Witnesses recount school lockdown

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Unexpected morning event causes University response of camaradarie, confusion

Business freshman Trevor Egan looks out of Jester Center at the line of police in front of the PCL.

Photo Credit: Caleb Bryant Miller | Daily Texan Staff

Computer science freshman Ashley McCrory got off the Forty Acres shuttle bus near Dobie Center on what she thought would be a regular Tuesday morning.

McCrory was debating whether she should return to her room at Littlefield Dormitory or go to her calculus class in Garrison Hall. She decided to go to class. At around 8:10 a.m., McCrory said she saw a masked gunman fire about five rounds in the air. She hid behind a pillar of a nearby building as she saw the man run into the Perry-Castañeda Library.

When the shooter was out of sight, McCrory approached a Dobie maintenance worker to make sure what she saw actually happened. McCrory said the armed man was wearing all black — a jacket that looked like a trench coat, and what appeared to be a ski mask. She saw him holding a long gun, which Austin Police Chief Art Acevedo later said was an AK-47.

“At first, I thought, ‘Is this really happening?’” McCrory said. “I was wondering if this was a joke — a really bad joke. You don’t expect a shooting to happen when you go out for your day.”

McCrory went to Benedict Hall, where students streamed news on their laptops to learn more about the incident.

“I was in shock until then,” McCrory said. “As more policemen came, more realizations came to me that this actually happened.”

Pre-public relations freshman Andrew McWaters and pre-journalism freshman Skylar Isdale said they heard three to four gunshots coming from behind them as they walked along 21st Street to their class at the University Teaching Center.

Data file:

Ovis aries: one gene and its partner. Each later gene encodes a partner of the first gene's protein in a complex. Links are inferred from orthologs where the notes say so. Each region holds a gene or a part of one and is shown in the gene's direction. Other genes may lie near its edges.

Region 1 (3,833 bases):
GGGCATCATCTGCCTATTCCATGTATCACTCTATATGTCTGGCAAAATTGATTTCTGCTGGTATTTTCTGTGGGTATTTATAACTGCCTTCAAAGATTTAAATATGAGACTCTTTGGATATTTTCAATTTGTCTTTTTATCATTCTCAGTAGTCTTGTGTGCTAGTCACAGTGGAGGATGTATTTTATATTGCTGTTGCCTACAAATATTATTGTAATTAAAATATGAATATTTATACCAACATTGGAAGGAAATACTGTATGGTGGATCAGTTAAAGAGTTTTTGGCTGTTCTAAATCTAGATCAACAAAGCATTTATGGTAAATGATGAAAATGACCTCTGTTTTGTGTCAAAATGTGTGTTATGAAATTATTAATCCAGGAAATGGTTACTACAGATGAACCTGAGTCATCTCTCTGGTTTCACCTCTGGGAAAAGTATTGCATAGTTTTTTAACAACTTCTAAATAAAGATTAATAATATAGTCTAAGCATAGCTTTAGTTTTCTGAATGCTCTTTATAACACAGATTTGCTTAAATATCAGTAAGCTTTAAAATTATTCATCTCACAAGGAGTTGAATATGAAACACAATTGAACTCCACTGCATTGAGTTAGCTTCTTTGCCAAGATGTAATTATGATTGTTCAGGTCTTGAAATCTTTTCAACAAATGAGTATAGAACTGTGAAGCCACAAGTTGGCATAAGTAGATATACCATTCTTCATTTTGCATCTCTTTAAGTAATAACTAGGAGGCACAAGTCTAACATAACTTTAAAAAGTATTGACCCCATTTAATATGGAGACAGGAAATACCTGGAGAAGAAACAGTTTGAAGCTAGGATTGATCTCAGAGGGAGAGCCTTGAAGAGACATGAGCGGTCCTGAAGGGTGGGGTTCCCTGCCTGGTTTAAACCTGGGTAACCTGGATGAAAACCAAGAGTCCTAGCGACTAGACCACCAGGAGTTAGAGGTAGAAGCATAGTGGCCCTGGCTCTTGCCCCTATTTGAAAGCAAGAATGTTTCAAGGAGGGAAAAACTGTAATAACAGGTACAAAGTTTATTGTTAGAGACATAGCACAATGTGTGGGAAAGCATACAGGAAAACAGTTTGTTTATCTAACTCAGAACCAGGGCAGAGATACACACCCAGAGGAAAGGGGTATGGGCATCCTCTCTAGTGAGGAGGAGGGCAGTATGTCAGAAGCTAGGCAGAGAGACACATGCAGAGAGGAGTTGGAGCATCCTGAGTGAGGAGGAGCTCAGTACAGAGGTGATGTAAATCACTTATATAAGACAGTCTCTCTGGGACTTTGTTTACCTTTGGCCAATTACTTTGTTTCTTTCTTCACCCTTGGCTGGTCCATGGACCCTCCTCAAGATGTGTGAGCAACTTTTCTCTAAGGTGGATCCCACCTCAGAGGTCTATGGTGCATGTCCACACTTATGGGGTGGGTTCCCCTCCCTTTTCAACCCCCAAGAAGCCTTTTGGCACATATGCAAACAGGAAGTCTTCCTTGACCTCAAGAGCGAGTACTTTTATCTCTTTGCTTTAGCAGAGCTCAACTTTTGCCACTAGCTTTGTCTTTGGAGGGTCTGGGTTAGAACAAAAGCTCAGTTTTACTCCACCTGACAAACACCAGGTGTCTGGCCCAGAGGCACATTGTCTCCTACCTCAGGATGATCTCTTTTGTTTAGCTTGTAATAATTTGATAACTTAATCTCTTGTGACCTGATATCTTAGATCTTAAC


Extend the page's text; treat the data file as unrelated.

“We turned and we looked and saw birds flying out everywhere,” McWaters said. “We didn’t know what it was.”

Isdale said a guard led them into the lobby of the UTC. She and McWaters saw the shooter run by as they stood near the windows.

“His left arm was tucked under his jacket,” Isdale said. “He smiled at us and waved with his right hand. It was really creepy.”

On Tuesday morning, a UT student fired several rounds from an AK-47 while on campus. He later died by suicide in a campus library when police tried to apprehend him.


More police arrived on scene shortly afterward and advised students to leave the PCL and enter the nearest building because of an active shooter in the library.

“There was all of this commotion in the PCL,” said government sophomore Michael Azari, who works in the lobby of the PCL. “I thought someone had gotten into a fight. One minute later, all of these cops stormed the building and told everyone to get out.”

He said the police, armed with automatic rifles and dressed in bulletproof vests, headed toward the elevators while a few manned the doorways.

“They were surrounding the PCL and moving in as we were moving out,” he said. “Then they announced over the intercom the severity of the situation. People [were] pretty shaken up,” Azari said.

During the lockdown, Azari saw a group of students in a prayer circle at Benedict Hall led by history sophomore Rachel Tanisha Bush.

“I’ve tried to call and talk to everyone I know to make sure they are OK,” Bush said. “It just broke our hearts for this campus. There have been a lot of emotions.”

Following the incident, University officials urged students via text message and e-mail to remain indoors. The lockdown lasted nearly four hours.

Business senior lecturer Linda Gerber, who teaches an international trade class in the UTC, originally scheduled an exam Tuesday morning and went back to her office to retrieve papers.

“When I got upstairs, I saw police with assault rifles,” she said. “I was taken aback.”

The SWAT team told professors to lock their doors, and Gerber told all students to move toward the back of the room, away from windows.

“I was watching students to see how they were reacting,” Gerber said. “There were some who were unsettled by the whole thing. I think any diversion you can have is better in these situations, so we ended up watching people’s favorite YouTube videos.”

Gerber said she did not feel like she was in imminent danger, but was rattled.

“I felt very confident that it was under control,” she said. “I think police presence and direction was an important part of that. We are very fortunate that the young man did not want to harm other people, and we did very well under the circumstances.”

— Additional reporting by Daniel Sanchez